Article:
Last built 1 month ago using go version go1.7.5 linux/amd64 and 93 seconds of time
PuSu Engine is a Pub-Sub system.
This project provides
pusud, the relay server in the PuSu Engine system. The
clients for other languages are hosted in other repositories.
Go to Golang.org and download Go for your platform.
After running the installer, make sure you set up your
GOPATH appropriately. Basically
go needs to be found in
GOPATH just needs to be set to e.g.
~/go. Also make sure you have
git installed for access from the CLI.
Fetch the code and dependencies, and build:
go get github.com/PuSuEngine/pusud cd $GOPATH/src/github.com/PuSuEngine/pusud go build pusud.go
On *nix systems you can then run it with:
On Windows it’s just:
During development you can simply build & run it in one command, which is not recommended for normal use:
go run pusud.go
To deliver messages, you will need to use a client library to send and receive them. The currently available officially supported libraries are listed here:
The configuration file uses the YAML format.
relays: - relay-1.example.com - relay-2.example.com authenticator: MyPlugin
You define a network by defining the list of relays on every node, so they know how to connect to each other.
relays: - relay-1.example.com - relay-2.example.com
You can define a requirement to authenticate to channels for reading, and writing, using the authentication system.
First, choose an authentication plugin you want to use from the
plugins/ -folder, and configure it as the authenticator.
To disable authentication (allow read and write for everyone, not recommended other than for purely internal use) use the
Check the documentation for the specific authenticators for further information on configuration.
The design is built based on the assumption that the workload is heavily read focused, having a lot of clients reading relatively few messages written by a few sources.
Source- A client sending messages.
Relay- A server relaying the messages.
Network- Multiple relay servers connected together.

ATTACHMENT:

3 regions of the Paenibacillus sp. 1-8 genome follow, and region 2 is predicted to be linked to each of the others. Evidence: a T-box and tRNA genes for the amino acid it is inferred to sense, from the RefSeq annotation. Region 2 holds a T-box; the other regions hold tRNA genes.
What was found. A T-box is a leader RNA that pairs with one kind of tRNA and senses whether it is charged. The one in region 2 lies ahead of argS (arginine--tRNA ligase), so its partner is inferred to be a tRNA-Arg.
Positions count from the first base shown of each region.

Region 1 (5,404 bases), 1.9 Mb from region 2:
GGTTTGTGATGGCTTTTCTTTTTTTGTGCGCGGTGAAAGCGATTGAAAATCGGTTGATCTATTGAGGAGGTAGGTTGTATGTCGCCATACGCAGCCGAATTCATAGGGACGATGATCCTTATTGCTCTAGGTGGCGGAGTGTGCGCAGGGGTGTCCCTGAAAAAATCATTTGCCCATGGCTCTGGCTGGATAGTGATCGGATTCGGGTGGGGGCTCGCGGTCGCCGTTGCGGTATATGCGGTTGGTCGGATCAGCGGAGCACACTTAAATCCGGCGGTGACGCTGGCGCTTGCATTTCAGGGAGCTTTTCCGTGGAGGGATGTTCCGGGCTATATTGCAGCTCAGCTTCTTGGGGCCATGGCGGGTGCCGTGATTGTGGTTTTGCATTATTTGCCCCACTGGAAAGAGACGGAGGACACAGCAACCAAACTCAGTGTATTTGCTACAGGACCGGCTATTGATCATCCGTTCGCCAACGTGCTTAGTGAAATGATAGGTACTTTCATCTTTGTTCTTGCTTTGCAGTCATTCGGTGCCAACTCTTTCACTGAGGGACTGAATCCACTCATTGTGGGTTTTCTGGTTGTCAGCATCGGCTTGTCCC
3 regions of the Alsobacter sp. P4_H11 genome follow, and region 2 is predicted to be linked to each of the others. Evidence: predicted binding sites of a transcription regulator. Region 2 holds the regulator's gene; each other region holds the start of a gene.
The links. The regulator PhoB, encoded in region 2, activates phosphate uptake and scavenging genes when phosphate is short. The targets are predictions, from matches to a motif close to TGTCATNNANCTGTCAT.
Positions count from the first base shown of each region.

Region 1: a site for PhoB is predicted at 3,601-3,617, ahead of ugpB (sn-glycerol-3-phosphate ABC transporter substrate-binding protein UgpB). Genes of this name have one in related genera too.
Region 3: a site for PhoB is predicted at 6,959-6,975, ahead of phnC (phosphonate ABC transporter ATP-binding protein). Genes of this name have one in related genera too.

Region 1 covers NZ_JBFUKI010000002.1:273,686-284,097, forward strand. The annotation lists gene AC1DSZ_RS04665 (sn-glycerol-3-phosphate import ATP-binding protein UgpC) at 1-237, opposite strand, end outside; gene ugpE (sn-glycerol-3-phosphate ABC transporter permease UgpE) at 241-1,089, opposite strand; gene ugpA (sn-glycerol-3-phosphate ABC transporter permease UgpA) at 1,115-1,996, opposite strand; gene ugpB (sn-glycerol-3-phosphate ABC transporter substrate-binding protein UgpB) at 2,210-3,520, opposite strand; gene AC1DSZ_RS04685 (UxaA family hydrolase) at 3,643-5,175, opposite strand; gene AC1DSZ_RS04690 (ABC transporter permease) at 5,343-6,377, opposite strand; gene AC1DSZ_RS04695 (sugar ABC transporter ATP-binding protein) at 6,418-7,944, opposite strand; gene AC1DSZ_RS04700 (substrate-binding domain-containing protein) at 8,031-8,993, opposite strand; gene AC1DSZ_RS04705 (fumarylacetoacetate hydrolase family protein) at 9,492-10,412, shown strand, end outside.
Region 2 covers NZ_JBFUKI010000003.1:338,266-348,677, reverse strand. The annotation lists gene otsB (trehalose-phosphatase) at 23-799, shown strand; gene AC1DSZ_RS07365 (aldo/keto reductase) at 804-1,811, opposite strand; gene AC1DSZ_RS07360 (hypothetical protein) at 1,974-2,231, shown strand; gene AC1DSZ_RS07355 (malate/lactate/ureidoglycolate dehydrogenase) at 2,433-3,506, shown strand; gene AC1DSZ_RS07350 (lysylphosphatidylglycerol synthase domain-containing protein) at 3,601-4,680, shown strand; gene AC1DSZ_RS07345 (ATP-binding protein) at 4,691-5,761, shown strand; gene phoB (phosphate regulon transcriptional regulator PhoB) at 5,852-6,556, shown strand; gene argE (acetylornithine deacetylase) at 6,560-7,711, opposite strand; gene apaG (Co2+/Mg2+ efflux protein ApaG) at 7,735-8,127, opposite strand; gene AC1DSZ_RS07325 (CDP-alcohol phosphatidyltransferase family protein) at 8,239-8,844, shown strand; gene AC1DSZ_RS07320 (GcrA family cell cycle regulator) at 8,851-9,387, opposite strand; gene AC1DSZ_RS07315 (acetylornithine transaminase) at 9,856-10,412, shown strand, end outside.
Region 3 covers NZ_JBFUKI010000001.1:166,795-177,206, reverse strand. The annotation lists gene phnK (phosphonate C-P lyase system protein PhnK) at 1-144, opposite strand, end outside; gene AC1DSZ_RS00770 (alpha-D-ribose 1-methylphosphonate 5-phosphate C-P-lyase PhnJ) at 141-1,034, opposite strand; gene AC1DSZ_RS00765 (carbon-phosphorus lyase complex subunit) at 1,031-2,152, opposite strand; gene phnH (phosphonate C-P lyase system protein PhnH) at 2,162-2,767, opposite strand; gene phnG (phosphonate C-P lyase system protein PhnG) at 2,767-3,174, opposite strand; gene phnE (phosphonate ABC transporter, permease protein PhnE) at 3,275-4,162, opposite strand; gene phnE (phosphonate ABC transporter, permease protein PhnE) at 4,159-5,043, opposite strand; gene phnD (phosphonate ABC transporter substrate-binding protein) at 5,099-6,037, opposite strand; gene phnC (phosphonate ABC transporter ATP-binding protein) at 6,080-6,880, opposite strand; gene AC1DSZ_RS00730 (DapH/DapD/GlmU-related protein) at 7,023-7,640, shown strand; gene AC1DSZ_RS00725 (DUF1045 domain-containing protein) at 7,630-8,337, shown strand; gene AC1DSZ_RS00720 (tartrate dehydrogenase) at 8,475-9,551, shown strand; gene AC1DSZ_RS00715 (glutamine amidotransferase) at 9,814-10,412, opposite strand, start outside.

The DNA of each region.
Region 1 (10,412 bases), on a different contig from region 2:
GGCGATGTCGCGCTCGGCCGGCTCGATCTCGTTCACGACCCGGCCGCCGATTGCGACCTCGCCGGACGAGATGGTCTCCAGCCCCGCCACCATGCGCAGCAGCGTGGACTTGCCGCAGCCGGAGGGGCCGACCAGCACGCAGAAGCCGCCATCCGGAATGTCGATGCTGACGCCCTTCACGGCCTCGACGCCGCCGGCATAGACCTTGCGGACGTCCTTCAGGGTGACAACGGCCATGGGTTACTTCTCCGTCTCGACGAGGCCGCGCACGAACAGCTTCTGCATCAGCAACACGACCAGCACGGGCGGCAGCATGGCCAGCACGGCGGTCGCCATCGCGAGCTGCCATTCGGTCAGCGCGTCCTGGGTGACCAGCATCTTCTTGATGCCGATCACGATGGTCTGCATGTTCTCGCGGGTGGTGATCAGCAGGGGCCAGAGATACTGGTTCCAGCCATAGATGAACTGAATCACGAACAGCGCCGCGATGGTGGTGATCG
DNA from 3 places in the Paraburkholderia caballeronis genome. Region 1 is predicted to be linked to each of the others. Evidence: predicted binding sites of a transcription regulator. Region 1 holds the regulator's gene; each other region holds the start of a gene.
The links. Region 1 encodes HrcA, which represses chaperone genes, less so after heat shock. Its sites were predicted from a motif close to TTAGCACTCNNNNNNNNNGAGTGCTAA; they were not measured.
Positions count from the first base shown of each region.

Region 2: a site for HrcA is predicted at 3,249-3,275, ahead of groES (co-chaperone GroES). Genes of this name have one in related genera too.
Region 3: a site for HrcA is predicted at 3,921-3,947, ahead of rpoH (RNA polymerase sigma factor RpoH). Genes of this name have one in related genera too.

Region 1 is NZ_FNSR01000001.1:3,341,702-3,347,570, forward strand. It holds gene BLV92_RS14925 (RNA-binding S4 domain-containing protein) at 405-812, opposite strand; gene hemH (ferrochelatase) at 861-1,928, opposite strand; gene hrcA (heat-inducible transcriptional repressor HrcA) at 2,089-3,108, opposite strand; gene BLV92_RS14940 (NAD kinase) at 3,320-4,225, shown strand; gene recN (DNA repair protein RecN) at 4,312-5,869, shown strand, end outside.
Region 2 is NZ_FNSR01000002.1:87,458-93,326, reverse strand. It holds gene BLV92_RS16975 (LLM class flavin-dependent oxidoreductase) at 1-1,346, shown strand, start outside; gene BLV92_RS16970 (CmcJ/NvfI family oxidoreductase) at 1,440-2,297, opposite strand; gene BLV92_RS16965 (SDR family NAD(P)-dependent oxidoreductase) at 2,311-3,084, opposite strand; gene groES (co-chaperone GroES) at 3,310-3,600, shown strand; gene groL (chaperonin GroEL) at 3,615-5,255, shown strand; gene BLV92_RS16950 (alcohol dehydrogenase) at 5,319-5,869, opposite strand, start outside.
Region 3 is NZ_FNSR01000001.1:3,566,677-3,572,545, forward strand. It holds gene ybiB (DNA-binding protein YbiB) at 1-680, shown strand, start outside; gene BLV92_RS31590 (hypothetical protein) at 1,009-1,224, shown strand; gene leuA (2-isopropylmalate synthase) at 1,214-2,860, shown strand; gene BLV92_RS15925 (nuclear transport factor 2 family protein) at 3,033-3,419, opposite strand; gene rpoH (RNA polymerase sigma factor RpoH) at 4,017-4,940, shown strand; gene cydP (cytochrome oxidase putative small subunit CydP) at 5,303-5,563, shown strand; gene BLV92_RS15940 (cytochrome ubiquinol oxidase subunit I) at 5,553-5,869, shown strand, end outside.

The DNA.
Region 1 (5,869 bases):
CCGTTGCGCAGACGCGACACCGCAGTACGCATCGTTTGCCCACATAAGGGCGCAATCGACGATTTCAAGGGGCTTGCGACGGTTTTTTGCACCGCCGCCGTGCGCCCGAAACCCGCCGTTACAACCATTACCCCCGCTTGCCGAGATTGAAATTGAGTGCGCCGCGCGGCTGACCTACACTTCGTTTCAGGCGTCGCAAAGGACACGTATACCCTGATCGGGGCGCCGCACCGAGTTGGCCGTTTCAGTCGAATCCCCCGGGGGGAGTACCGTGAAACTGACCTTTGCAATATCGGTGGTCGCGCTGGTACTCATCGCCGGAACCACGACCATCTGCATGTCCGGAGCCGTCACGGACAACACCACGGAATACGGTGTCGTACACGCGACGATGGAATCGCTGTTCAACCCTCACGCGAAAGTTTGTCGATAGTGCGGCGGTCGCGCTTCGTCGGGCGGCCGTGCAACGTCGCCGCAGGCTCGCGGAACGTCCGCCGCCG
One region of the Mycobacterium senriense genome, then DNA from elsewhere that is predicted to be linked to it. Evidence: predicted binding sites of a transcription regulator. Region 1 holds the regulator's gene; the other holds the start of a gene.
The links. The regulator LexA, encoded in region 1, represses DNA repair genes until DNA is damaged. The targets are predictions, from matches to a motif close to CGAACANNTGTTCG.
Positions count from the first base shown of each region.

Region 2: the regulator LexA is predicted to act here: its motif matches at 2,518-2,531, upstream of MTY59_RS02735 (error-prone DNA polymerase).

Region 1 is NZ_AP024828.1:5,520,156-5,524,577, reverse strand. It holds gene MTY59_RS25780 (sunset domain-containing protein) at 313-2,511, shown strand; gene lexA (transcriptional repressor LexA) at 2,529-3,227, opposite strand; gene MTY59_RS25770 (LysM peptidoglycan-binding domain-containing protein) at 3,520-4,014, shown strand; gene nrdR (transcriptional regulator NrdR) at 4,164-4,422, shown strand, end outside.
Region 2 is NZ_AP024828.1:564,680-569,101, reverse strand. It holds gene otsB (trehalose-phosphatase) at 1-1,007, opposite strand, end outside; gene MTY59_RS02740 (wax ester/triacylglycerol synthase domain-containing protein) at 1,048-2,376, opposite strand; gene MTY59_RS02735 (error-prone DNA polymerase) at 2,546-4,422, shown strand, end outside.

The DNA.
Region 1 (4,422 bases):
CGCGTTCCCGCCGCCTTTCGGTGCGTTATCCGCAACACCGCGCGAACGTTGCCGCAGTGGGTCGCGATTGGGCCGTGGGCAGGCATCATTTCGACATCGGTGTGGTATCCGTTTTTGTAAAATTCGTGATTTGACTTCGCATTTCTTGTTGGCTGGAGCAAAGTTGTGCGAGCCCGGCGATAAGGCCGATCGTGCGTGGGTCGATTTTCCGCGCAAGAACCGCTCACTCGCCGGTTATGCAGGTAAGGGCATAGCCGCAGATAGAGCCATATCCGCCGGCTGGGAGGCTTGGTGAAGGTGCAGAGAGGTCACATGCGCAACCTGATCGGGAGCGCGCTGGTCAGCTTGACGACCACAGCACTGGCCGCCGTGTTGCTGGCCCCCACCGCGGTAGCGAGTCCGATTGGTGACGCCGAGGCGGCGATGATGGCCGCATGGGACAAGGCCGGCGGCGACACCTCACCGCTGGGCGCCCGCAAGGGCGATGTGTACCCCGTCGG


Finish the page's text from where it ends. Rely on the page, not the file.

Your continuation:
Listener- A client receiving messages.
Channel- A unique name for a target for sources to send messages to and listeners to listen to.
Relay servers connect to all other relay servers to build a network. Listener connects to a relay and authenticates to read on the channels they are interested in. Source connects to a relay and authenticates to write on the channels they are interested in. Source sends a message to a channel on a relay, which first distributes it to all other relay servers in the network, then sends it to all listeners connected to that relay listening for messages on the channel.
Relay <-> Relay # Build network Listener -> Relay # Auth READ for my.channel Source -> Relay # Auth WRITE for my.channel Source -> Relay # Write "foo" to my.channel Relay -> Network # Write "foo" to my.channel Relay -> Listener # Write "foo" to my.channel
The relay network is assumed to be secured in a private network behind a firewall. The communications between the relays are not secured in any special way, if you give 3rd parties direct access (e.g. by not firewalling the servers properly) they can inject any messages they want, and probably read messages rather easily too.
source connections are using websocket, by default connecting to TCP port
relay servers communicate in the network using TCP port
When making changes to the code you might want to run the unit tests.
go test -v ./...
Short version: MIT + New BSD.
Long version: Read the LICENSE.md -file.